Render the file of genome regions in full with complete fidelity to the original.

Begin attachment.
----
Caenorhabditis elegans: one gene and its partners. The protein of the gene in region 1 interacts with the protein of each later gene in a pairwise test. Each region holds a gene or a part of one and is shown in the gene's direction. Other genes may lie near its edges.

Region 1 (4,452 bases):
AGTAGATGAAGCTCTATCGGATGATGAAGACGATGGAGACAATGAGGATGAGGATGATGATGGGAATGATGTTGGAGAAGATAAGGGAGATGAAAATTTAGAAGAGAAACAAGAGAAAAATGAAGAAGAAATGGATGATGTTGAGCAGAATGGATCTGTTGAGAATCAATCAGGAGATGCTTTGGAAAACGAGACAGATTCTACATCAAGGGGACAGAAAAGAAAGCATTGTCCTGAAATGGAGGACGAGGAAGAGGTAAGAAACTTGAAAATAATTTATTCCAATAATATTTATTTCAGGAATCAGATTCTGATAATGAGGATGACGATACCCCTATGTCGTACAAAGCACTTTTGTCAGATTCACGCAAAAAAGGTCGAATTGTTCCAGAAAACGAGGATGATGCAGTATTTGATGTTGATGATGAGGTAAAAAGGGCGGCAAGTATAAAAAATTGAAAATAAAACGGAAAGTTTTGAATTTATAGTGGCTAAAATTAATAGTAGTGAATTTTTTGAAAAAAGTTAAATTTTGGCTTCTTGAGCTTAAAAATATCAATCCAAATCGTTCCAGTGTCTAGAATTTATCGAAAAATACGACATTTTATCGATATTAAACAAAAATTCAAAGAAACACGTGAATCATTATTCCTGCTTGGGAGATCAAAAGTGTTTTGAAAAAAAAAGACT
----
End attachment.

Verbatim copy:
Caenorhabditis elegans: one gene and its partners. The protein of the gene in region 1 interacts with the protein of each later gene in a pairwise test. Each region holds a gene or a part of one and is shown in the gene's direction. Other genes may lie near its edges.

Region 1 (4,452 bases):
AGTAGATGAAGCTCTATCGGATGATGAAGACGATGGAGACAATGAGGATGAGGATGATGATGGGAATGATGTTGGAGAAGATAAGGGAGATGAAAATTTAGAAGAGAAACAAGAGAAAAATGAAGAAGAAATGGATGATGTTGAGCAGAATGGATCTGTTGAGAATCAATCAGGAGATGCTTTGGAAAACGAGACAGATTCTACATCAAGGGGACAGAAAAGAAAGCATTGTCCTGAAATGGAGGACGAGGAAGAGGTAAGAAACTTGAAAATAATTTATTCCAATAATATTTATTTCAGGAATCAGATTCTGATAATGAGGATGACGATACCCCTATGTCGTACAAAGCACTTTTGTCAGATTCACGCAAAAAAGGTCGAATTGTTCCAGAAAACGAGGATGATGCAGTATTTGATGTTGATGATGAGGTAAAAAGGGCGGCAAGTATAAAAAATTGAAAATAAAACGGAAAGTTTTGAATTTATAGTGGCTAAAATTAATAGTAGTGAATTTTTTGAAAAAAGTTAAATTTTGGCTTCTTGAGCTTAAAAATATCAATCCAAATCGTTCCAGTGTCTAGAATTTATCGAAAAATACGACATTTTATCGATATTAAACAAAAATTCAAAGAAACACGTGAATCATTATTCCTGCTTGGGAGATCAAAAGTGTTTTGAAAAAAAAAGACT